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Affirmative Reaction

Jun 10, 2013 by

admissions-120x150Bill Keller – In the coming days the Supreme Court is expected to rule on a case that could further restrict the use of race as a factor in college admissions. A white student denied a place at the University of Texas at Austin claims that although Texas uses race sparingly in its college admissions, the state is still cheating white students and violating the Equal Protection Clause of the 14th Amendment. The betting among court watchers is that the verdict will be another setback for racial affirmative action. As a supporter of diversity, I wonder: could that be a blessing in disguise?

I am not a disinterested bystander on the subject. As an editor, I have long believed that hiring and promoting talented minorities was not just a moral obligation but a professional imperative: to comprehend a disparate world and present it to a disparate audience, it helps to have a reporting and editing staff with a diversity of experience and perspective. As a trustee of a liberal arts college, I’ve supported admission of black and Latino students not just as a remedy for historic injustice but because something fundamental is missing from a campus where everybody is pretty much alike. Diversity tends to make institutions more creative, more adaptable, more productive.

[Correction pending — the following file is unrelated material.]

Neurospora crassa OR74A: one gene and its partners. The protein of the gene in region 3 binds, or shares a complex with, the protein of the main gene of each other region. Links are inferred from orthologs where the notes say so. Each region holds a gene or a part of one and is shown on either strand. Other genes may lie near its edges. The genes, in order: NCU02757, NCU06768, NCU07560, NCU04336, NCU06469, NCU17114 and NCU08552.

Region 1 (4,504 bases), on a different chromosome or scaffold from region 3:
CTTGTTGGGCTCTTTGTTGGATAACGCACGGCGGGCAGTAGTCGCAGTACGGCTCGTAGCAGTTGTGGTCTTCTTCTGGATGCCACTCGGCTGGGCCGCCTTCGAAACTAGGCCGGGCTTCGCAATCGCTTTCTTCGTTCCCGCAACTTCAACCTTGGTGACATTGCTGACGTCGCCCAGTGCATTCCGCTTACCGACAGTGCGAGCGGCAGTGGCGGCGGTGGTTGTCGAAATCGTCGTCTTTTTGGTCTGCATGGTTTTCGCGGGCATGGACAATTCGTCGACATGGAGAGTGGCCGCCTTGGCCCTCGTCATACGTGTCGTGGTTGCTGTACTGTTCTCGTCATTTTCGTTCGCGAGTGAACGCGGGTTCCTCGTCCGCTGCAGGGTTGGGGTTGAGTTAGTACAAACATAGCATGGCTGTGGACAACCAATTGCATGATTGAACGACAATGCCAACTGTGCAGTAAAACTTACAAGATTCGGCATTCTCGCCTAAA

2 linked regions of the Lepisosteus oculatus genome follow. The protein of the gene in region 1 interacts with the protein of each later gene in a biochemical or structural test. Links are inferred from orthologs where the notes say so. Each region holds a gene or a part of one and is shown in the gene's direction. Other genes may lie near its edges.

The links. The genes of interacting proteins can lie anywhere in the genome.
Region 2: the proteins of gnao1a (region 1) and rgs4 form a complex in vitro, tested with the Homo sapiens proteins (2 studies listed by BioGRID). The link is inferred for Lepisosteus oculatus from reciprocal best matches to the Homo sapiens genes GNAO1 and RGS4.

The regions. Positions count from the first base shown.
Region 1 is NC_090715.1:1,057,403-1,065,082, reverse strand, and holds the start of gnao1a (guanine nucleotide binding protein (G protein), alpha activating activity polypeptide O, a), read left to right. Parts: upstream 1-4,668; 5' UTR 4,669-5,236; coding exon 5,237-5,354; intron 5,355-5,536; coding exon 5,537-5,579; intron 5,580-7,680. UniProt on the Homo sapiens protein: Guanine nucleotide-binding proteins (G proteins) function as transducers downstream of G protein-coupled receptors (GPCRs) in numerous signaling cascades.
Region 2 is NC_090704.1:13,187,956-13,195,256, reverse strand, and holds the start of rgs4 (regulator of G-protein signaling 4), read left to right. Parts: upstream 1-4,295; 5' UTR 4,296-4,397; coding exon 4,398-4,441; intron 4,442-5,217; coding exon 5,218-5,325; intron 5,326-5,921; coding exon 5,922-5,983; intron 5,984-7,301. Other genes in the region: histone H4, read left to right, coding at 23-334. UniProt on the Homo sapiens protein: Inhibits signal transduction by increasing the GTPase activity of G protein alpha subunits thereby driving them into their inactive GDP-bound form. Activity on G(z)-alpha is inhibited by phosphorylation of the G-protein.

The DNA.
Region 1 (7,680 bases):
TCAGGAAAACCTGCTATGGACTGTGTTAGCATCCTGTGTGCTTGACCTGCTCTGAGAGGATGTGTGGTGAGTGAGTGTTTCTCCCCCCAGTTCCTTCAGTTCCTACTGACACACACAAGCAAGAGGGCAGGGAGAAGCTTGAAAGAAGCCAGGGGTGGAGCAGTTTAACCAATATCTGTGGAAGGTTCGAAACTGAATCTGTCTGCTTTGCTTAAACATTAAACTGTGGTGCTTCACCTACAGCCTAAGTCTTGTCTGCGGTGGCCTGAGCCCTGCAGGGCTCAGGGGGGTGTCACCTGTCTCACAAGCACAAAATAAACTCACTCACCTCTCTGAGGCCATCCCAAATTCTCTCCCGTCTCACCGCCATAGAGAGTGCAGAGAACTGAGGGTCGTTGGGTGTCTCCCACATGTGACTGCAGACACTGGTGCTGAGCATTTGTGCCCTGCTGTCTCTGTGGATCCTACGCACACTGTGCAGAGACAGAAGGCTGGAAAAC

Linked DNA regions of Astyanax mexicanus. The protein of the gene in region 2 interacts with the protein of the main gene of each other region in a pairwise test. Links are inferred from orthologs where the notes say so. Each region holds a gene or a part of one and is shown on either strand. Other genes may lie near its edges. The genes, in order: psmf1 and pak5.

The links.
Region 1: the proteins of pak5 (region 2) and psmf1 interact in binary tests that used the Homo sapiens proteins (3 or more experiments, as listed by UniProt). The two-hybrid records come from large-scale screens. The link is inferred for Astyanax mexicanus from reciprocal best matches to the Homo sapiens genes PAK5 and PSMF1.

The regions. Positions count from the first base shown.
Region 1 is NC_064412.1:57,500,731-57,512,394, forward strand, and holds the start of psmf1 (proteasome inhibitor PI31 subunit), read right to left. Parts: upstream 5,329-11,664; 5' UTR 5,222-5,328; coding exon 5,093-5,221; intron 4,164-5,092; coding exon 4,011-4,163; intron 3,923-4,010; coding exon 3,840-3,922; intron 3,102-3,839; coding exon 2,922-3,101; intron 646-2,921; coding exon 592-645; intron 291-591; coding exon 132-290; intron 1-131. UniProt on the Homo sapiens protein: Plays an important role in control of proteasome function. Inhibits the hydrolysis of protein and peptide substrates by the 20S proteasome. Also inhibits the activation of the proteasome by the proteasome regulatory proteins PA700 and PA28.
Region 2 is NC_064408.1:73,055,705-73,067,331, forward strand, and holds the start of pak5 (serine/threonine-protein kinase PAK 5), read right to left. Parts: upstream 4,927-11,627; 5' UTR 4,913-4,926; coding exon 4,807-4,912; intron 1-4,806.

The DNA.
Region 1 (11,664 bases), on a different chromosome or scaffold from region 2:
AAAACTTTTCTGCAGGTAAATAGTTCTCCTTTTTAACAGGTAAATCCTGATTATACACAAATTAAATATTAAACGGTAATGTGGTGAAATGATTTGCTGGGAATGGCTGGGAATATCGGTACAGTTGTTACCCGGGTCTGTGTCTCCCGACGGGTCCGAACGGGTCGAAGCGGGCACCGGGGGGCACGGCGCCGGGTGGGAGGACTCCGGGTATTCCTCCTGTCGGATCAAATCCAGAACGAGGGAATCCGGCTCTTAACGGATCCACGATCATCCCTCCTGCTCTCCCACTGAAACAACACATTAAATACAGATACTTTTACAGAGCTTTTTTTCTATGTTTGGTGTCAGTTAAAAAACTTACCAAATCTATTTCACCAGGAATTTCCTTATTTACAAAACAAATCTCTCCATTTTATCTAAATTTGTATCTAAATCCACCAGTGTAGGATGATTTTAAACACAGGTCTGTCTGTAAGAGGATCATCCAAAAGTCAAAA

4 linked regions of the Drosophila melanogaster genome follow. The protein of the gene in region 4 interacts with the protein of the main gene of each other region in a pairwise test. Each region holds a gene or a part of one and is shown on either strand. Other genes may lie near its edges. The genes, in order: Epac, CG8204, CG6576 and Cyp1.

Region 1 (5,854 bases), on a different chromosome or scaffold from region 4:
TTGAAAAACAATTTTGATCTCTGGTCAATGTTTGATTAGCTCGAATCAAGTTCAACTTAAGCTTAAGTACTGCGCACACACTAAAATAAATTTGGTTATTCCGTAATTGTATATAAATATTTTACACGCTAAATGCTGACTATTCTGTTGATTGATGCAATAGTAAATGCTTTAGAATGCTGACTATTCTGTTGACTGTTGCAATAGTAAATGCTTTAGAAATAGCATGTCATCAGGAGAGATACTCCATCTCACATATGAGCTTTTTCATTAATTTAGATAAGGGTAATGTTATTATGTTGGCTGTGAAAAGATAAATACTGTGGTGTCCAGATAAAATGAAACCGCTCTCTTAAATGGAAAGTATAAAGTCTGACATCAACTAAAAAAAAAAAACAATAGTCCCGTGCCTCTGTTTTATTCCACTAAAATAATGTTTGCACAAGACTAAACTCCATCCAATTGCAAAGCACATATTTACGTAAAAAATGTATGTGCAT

But over the years, following the work of scholars like Richard Kahlenberg at the Century Foundation, Anthony Carnevale of Georgetown and Marta Tienda of Princeton, I’ve come to think there may be a better way to accomplish diversity: namely, by shifting attention from race to class. The idea is controversial, the execution is complicated and it doesn’t come cheap, but it promises a richer kind of variety — and it is less likely to run afoul of the Supreme Court.

via Affirmative Reaction –

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